It may seem unreal, but your parents did go through the same, or similar things to you, because they were once children themselves. Times have changed and sometimes they may not understand this. However you need to try to appeal to their inner child. If they're putting a lot of pressure on you, for example, at school then explain this to them. You can even use the phrase "when you were a child" to get them to have a little more perspective on the situation.
Try not to get irritated if they don't agree with you, at least don't express it because it can turn the wrong way and an argument could erupt. If they're not being realistic or have an archaic way of thinking, perhaps you can use that to your advantage. For example, you can say that there is far more pressure on students to do well in school nowadays, and you're really feeling the heat. A little relaxation won't hurt and will help relieve stress and tension in school and at home.
Don't compare yourself
As stupid as this may be, you shouldn't try to compare yourself to Billy, Jane or the next-door neighbour. It may seem like a good idea because you're just showing them what it's like for other people, they may take the wrong idea and start thinking that you're trying to tell them how to raise a child. Obviously being a teen you won't have a clue (unless you're a pregnant mother, but that's another case entirely) on how to do this and they might get angry and take offence.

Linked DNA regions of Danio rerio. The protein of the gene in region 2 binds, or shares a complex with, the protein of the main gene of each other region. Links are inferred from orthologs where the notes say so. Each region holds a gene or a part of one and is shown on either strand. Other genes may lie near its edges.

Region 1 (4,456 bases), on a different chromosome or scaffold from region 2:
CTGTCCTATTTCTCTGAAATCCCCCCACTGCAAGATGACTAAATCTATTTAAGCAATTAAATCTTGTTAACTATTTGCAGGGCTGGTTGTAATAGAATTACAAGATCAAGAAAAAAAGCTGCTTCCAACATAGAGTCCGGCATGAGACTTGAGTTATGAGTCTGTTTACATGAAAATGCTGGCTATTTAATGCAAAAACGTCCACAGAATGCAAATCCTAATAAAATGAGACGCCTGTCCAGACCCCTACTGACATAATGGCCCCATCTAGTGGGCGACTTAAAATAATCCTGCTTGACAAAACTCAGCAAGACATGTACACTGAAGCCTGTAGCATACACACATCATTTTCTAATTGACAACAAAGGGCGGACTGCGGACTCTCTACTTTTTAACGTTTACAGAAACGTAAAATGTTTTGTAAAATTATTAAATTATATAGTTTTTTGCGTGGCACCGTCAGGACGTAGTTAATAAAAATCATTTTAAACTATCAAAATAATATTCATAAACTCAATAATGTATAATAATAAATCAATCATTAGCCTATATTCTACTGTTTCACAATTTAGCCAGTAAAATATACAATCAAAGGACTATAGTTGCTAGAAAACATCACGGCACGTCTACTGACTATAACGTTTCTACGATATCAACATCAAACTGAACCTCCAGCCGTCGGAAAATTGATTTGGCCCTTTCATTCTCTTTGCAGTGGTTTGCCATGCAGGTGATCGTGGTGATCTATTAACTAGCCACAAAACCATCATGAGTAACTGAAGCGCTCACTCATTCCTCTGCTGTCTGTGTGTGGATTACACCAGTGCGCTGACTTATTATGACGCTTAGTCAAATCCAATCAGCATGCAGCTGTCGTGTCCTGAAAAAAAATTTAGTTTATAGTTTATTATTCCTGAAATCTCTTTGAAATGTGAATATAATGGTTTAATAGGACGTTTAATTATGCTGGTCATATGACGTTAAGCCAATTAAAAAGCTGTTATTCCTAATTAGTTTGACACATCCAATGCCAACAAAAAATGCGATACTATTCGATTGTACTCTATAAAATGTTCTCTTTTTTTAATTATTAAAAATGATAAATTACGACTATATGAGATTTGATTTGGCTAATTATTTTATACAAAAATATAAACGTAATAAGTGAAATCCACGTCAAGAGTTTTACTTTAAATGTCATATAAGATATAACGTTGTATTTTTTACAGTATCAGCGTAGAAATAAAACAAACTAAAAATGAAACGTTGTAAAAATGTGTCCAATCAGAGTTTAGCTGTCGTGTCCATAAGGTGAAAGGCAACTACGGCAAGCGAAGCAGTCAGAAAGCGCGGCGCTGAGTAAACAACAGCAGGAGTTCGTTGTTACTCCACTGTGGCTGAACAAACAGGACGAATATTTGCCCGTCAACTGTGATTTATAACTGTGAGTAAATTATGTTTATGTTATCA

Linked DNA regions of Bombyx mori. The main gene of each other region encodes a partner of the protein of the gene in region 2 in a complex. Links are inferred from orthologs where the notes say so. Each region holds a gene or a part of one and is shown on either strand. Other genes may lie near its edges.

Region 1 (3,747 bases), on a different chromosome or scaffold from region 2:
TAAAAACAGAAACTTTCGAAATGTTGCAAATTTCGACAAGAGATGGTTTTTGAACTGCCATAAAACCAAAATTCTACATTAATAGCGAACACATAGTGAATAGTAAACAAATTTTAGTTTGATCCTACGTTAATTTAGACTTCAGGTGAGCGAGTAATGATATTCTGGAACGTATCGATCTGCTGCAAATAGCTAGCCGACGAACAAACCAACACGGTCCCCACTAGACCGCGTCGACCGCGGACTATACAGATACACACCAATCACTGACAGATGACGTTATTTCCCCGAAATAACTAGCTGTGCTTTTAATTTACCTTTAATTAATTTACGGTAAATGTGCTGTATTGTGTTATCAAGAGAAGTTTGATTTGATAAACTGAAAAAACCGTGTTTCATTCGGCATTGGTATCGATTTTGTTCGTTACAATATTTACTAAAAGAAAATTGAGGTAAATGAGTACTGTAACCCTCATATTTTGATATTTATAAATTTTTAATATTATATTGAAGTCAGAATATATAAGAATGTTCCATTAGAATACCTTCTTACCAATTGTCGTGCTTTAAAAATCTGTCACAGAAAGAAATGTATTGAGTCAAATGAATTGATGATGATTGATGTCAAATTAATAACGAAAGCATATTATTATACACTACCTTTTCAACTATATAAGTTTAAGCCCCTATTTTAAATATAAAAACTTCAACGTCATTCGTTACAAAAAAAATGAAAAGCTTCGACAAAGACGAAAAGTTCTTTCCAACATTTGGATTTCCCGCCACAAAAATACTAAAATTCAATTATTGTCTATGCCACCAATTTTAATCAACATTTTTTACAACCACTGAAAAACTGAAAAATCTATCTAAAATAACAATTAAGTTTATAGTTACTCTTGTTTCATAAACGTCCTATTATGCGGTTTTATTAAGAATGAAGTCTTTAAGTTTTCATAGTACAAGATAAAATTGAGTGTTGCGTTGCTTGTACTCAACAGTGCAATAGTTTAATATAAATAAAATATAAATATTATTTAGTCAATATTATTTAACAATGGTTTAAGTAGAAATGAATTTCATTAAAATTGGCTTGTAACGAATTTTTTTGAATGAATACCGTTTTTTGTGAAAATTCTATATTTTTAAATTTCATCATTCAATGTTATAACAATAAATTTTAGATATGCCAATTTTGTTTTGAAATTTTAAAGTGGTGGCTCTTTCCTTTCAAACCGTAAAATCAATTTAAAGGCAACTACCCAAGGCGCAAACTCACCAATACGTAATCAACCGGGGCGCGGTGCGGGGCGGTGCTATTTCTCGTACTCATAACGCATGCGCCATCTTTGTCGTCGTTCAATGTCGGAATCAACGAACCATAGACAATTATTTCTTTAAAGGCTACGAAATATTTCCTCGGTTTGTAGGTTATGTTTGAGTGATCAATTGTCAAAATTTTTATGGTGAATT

The last thing they want is you telling them how to raise yourself. It can evoke the wrong reaction and then you'll have lost all progress made, so just avoid doing it completely.
They will no doubt be worried by whatever your proposal, so make sure you reassure them that nothing bad will happen, that you will stay focused on school or whatever and that you'll stay in touch with them by text or something to let them know you're okay. They'll be more open to the situation if you're mature and you'll try to please them in whatever way by reassuring them that you know how to behave and that you won't endanger yourself or put yourself in a bad situation. Give them examples of how you'll do this, such as keeping a study diary, or making sure you're always with a friend if you stay out late, that you inform them where you're going.
Be patient and act maturely
Don't rush them, let them talk over the idea, even if it takes them a few days or even weeks. If they can see you're being sensible about this and not whining or bitching they're more likely to let you be more independent.
If they decide to let you do what you wanted, then great. But if they decide to not let you do it, don't lash out or get angry. Just stay calm and perhaps try again in a few weeks. The important thing is to generally act sensibly and help out around the house, if they can see you're willing to work for what you want and that you compose yourself properly they might be inclined to change their minds.
Good luck and I hope this guide has helped you at least somewhat :)